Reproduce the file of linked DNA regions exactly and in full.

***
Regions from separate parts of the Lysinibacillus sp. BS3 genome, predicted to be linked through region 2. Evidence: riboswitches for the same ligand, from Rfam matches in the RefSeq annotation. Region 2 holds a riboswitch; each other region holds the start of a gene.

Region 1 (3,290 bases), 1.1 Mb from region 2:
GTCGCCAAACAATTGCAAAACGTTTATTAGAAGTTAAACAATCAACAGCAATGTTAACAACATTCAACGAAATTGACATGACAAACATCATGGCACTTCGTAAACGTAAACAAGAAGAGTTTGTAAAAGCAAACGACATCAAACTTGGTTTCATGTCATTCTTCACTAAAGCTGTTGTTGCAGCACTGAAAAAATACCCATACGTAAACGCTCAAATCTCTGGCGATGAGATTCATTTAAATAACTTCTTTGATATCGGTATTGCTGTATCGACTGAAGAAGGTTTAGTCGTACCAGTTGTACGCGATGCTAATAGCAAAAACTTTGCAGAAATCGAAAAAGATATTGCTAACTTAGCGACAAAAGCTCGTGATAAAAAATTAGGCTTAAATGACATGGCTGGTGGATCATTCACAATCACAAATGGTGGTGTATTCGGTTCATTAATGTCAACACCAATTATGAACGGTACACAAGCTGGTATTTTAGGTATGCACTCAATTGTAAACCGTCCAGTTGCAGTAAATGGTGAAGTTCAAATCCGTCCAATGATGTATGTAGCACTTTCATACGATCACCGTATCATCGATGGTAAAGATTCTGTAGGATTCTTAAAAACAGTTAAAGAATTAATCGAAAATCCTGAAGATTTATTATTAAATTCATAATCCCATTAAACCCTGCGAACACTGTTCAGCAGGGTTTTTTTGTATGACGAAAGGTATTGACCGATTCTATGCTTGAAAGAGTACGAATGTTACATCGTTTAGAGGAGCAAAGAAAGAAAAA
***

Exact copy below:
Regions from separate parts of the Lysinibacillus sp. BS3 genome, predicted to be linked through region 2. Evidence: riboswitches for the same ligand, from Rfam matches in the RefSeq annotation. Region 2 holds a riboswitch; each other region holds the start of a gene.

Region 1 (3,290 bases), 1.1 Mb from region 2:
GTCGCCAAACAATTGCAAAACGTTTATTAGAAGTTAAACAATCAACAGCAATGTTAACAACATTCAACGAAATTGACATGACAAACATCATGGCACTTCGTAAACGTAAACAAGAAGAGTTTGTAAAAGCAAACGACATCAAACTTGGTTTCATGTCATTCTTCACTAAAGCTGTTGTTGCAGCACTGAAAAAATACCCATACGTAAACGCTCAAATCTCTGGCGATGAGATTCATTTAAATAACTTCTTTGATATCGGTATTGCTGTATCGACTGAAGAAGGTTTAGTCGTACCAGTTGTACGCGATGCTAATAGCAAAAACTTTGCAGAAATCGAAAAAGATATTGCTAACTTAGCGACAAAAGCTCGTGATAAAAAATTAGGCTTAAATGACATGGCTGGTGGATCATTCACAATCACAAATGGTGGTGTATTCGGTTCATTAATGTCAACACCAATTATGAACGGTACACAAGCTGGTATTTTAGGTATGCACTCAATTGTAAACCGTCCAGTTGCAGTAAATGGTGAAGTTCAAATCCGTCCAATGATGTATGTAGCACTTTCATACGATCACCGTATCATCGATGGTAAAGATTCTGTAGGATTCTTAAAAACAGTTAAAGAATTAATCGAAAATCCTGAAGATTTATTATTAAATTCATAATCCCATTAAACCCTGCGAACACTGTTCAGCAGGGTTTTTTTGTATGACGAAAGGTATTGACCGATTCTATGCTTGAAAGAGTACGAATGTTACATCGTTTAGAGGAGCAAAGAAAGAAAAA